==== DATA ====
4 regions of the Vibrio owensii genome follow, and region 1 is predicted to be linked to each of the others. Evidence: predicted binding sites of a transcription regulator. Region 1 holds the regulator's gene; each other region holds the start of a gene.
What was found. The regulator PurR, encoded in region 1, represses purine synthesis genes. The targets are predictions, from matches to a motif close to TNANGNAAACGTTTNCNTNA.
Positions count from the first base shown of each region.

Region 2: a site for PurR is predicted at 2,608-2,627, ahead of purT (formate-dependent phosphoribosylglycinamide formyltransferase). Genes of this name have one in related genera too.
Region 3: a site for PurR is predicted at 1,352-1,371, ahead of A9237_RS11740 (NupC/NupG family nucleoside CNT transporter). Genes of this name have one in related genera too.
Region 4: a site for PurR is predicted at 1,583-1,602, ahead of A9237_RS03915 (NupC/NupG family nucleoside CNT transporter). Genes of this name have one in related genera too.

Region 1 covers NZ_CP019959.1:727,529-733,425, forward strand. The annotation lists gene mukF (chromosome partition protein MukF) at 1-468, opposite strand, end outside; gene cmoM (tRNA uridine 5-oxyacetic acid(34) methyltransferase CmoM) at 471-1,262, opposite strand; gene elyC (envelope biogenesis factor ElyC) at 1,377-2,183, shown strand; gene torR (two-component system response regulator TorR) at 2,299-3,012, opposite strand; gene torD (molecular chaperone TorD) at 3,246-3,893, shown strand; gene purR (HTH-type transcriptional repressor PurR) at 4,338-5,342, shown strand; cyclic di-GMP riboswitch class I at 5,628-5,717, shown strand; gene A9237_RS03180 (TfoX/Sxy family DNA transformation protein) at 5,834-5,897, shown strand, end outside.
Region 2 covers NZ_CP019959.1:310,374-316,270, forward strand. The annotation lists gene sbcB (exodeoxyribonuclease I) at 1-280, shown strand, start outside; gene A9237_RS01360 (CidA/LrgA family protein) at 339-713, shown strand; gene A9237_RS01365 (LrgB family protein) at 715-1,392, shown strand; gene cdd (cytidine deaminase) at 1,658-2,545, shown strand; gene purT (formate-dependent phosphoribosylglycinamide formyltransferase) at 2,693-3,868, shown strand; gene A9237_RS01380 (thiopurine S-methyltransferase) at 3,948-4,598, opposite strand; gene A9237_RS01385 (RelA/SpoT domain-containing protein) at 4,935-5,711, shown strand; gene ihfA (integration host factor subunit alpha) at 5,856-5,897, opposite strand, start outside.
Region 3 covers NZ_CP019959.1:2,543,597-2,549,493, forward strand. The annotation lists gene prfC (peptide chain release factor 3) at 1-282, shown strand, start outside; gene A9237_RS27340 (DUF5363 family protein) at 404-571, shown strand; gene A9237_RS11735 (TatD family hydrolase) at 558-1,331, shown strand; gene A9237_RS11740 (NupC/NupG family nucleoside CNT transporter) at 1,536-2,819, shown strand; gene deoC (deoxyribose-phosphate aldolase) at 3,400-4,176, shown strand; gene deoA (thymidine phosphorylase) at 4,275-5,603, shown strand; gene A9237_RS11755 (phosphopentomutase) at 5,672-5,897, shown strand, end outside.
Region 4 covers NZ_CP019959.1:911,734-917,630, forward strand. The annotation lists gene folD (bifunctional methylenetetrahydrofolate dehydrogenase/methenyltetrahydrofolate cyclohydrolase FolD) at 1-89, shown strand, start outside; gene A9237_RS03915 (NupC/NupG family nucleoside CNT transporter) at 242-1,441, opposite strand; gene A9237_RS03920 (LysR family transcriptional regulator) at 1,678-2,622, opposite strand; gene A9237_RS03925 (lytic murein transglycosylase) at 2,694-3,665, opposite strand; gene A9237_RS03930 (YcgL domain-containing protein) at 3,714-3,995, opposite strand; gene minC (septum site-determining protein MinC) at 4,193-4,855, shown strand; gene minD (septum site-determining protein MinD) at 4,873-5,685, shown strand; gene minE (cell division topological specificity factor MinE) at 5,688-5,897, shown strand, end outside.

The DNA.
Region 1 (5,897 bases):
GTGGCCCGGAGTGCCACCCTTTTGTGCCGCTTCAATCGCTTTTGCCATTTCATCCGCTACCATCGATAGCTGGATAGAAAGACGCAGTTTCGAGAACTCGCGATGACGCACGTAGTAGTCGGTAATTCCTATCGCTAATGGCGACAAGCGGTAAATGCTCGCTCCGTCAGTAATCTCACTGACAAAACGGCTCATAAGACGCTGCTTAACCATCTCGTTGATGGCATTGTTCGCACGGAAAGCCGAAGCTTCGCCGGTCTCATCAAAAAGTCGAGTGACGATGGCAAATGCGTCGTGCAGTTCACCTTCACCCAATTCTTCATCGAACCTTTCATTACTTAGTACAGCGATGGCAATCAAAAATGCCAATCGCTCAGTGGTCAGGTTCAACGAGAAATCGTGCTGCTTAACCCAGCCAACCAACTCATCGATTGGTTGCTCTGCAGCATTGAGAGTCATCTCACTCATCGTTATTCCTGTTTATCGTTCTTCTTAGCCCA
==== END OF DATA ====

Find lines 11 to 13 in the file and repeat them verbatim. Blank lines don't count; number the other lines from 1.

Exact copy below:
The DNA.
Region 1 (5,897 bases):
GTGGCCCGGAGTGCCACCCTTTTGTGCCGCTTCAATCGCTTTTGCCATTTCATCCGCTACCATCGATAGCTGGATAGAAAGACGCAGTTTCGAGAACTCGCGATGACGCACGTAGTAGTCGGTAATTCCTATCGCTAATGGCGACAAGCGGTAAATGCTCGCTCCGTCAGTAATCTCACTGACAAAACGGCTCATAAGACGCTGCTTAACCATCTCGTTGATGGCATTGTTCGCACGGAAAGCCGAAGCTTCGCCGGTCTCATCAAAAAGTCGAGTGACGATGGCAAATGCGTCGTGCAGTTCACCTTCACCCAATTCTTCATCGAACCTTTCATTACTTAGTACAGCGATGGCAATCAAAAATGCCAATCGCTCAGTGGTCAGGTTCAACGAGAAATCGTGCTGCTTAACCCAGCCAACCAACTCATCGATTGGTTGCTCTGCAGCATTGAGAGTCATCTCACTCATCGTTATTCCTGTTTATCGTTCTTCTTAGCCCA